The recent creation of the “Clean Energy Task Force” by the Minister of Energy included two (2) IPC employees, a foreign company; perhaps because of the position of Mr Crawley as CEO of IPC and his prior position as Chair of the Management Committee of the Liberal Party of Canada (Ontario) for seven (7) years. Was Crawley owed a favour by Minister Chris Bentley or was Bentley seeking one when Dalton McGuinty resigns? Bentley has signalled his interest in the past in leading the party and presumably Crawley could deliver some delegate votes but that is pure speculation on the writer’s part..
Crawley also sits on the IESO’s Market Development Committee and was the Chair of the RPS Implementation Working Group within the Renewable Energy Task Team (RETT). RETT was the catalyst in the push for renewable energy in the Province when “global warming” was still the buzz word before the IPCC was discredited. The link to their report of November 14, 2003 reflect many of the recommendations implemented by Dwight Duncan in 2004 via (Bill 100) changes to the Electricity Act 1998 and those were further exacerbated by the Green Energy and Economy Act in 2009. One section of the November 14, 2003 report had the following to say:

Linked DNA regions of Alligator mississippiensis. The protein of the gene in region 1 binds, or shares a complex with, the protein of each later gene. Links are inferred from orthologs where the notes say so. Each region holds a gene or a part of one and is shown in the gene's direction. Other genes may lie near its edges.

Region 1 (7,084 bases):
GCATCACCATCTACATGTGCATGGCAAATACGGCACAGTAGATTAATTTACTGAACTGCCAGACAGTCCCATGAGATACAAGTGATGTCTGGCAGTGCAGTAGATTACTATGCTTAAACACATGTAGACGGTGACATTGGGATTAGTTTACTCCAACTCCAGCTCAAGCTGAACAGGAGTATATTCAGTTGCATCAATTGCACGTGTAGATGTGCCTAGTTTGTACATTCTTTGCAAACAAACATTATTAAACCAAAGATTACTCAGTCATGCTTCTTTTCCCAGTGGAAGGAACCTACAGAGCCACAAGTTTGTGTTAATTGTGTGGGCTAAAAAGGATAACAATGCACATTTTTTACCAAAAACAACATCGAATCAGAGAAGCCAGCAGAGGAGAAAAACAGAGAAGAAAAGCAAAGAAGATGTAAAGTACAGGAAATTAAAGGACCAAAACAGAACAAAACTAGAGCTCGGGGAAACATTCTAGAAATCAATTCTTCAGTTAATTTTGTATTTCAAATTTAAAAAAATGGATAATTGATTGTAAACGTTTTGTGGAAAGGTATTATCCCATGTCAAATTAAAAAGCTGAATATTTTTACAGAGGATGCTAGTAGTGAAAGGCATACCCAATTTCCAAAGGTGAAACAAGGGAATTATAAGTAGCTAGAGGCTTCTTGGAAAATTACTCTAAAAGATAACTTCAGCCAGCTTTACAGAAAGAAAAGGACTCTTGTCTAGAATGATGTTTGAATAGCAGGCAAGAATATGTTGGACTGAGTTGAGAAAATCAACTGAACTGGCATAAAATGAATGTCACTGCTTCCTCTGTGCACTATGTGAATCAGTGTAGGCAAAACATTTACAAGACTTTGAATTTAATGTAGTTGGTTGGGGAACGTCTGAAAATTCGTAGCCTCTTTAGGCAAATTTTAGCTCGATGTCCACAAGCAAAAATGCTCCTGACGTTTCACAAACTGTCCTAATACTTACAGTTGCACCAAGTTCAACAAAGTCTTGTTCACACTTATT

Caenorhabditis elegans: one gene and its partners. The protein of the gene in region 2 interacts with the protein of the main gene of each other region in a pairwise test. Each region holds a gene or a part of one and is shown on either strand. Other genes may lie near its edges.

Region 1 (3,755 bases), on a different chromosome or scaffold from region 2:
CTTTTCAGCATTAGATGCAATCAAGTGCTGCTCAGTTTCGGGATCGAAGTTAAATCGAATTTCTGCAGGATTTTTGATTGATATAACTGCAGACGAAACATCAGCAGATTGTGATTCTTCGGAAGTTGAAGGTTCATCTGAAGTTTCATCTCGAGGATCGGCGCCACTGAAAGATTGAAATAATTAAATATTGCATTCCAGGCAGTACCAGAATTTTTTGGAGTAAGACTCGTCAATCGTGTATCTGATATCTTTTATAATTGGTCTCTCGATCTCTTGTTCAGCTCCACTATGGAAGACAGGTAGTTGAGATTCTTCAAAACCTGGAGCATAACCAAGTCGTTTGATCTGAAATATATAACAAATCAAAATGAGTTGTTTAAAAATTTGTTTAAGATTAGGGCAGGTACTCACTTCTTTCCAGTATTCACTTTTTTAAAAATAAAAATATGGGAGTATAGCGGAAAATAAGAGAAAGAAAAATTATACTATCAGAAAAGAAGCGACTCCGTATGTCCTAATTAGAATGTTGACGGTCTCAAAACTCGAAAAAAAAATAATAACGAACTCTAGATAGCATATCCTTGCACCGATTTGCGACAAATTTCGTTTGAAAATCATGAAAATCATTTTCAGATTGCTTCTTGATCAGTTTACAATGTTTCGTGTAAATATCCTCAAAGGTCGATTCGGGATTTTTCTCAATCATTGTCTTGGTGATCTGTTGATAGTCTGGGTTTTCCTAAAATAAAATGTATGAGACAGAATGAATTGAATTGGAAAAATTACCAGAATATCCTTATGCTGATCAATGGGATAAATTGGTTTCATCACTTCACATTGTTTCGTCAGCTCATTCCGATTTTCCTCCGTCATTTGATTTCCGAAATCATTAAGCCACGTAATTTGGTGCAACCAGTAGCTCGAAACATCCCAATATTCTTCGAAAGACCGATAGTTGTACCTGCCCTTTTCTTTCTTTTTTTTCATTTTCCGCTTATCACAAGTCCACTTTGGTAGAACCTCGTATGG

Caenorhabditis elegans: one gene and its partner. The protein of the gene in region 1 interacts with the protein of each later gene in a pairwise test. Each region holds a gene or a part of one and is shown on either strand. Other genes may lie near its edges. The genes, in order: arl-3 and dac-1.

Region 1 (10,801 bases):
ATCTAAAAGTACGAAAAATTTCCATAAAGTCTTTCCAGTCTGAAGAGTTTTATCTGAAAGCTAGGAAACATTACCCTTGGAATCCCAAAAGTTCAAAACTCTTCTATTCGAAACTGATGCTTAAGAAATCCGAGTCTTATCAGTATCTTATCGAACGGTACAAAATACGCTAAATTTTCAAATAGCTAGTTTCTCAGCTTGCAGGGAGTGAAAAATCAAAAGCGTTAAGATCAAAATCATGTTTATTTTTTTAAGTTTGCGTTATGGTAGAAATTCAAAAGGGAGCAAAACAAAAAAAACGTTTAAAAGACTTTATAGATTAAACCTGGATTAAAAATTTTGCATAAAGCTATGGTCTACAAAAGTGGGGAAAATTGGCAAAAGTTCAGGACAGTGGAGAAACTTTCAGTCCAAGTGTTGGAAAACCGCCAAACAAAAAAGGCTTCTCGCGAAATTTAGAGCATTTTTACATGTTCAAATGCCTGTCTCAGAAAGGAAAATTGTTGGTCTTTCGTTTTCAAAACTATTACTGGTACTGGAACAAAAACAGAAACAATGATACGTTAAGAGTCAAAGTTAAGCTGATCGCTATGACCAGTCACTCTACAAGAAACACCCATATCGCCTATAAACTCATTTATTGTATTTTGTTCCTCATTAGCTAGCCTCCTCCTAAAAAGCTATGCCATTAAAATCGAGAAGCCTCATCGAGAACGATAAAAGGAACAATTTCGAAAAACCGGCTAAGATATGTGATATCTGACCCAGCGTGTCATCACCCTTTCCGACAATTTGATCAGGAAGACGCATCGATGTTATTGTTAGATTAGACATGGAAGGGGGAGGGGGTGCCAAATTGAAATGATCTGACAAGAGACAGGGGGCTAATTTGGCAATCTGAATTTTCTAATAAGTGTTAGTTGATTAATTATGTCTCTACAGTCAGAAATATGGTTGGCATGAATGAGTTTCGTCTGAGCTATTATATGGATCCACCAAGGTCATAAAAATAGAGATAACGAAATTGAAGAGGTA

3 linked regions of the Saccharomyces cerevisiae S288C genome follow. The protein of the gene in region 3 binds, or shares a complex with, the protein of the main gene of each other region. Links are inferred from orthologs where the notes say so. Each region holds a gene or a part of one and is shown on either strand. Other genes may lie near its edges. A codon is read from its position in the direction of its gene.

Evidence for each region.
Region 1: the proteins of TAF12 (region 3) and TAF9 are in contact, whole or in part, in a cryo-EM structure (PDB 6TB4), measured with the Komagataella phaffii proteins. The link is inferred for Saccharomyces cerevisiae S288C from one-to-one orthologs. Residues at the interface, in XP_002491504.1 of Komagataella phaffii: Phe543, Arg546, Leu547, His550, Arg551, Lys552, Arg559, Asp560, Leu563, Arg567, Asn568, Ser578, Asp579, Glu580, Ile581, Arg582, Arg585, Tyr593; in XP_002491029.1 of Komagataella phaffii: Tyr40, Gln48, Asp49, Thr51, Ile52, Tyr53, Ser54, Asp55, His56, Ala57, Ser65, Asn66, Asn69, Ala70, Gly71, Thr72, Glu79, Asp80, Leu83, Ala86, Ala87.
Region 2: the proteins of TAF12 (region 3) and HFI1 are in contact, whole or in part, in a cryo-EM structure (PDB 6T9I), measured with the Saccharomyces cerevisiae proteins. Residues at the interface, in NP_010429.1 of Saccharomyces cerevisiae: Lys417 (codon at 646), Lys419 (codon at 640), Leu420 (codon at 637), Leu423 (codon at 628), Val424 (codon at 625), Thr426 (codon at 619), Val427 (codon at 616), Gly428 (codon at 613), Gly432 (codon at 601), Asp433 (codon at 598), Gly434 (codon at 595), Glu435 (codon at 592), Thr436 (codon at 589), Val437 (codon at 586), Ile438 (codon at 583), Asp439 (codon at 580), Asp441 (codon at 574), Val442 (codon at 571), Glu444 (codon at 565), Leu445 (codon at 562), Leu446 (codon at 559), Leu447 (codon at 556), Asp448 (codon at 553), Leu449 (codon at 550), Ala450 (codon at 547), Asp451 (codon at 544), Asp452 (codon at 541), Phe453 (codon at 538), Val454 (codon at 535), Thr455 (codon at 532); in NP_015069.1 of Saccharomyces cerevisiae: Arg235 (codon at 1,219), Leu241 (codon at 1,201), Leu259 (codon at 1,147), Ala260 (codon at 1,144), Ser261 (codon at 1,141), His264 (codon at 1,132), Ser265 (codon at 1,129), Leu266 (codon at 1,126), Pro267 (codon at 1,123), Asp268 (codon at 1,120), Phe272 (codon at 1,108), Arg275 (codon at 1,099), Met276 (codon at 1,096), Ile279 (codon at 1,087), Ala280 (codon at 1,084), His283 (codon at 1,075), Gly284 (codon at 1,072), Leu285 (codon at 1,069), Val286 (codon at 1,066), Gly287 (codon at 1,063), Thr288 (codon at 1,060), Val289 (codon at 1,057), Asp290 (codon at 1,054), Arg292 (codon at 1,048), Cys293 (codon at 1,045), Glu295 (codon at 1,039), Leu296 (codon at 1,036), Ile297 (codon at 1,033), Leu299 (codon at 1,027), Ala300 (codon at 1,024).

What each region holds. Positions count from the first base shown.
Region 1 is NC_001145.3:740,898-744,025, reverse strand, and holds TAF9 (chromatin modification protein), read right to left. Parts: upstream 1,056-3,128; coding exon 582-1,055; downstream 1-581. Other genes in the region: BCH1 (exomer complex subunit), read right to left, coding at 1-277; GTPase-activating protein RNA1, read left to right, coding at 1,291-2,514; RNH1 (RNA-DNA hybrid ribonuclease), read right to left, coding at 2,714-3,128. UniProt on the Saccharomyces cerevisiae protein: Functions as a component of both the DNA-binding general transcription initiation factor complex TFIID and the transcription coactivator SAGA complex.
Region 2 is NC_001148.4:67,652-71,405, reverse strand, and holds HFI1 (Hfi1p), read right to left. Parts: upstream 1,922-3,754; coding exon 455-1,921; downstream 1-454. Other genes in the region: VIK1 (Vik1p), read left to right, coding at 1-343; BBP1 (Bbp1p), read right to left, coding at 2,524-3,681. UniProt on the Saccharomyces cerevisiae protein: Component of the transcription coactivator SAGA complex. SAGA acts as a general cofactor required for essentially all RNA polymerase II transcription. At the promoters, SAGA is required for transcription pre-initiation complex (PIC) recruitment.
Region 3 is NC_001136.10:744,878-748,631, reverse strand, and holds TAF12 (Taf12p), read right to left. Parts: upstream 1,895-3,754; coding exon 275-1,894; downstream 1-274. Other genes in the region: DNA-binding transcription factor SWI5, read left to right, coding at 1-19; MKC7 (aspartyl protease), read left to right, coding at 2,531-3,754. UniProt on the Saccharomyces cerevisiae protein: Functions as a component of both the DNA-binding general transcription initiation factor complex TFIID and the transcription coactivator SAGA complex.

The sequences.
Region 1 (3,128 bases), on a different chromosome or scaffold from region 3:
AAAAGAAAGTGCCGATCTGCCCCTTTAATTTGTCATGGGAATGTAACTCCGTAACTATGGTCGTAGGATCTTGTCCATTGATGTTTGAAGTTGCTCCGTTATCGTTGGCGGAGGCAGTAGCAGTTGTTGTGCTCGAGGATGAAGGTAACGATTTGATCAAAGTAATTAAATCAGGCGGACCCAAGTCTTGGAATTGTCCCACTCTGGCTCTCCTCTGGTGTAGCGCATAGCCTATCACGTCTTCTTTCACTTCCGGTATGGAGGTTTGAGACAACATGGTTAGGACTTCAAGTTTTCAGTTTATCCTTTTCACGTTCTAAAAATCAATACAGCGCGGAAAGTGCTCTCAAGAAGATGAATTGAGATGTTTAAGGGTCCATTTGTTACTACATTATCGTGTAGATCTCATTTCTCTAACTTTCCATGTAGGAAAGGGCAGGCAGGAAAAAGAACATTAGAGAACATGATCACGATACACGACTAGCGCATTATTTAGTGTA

“The RETT believes that the private sector is willing to assume the financial risk and burden of new power supply development, in addition to permitting, construction and operation risk. The only risk that the private sector is currently unable to accept is the electricity market risk. The financial community’s profound unease about the Ontario electricity market due to the inconsistency of the previous Government’s electricity policy means that power purchase agreements from a credit-worthy entity (i.e. A body of the Government) is the only way to facilitate private sector financing of new power plants.”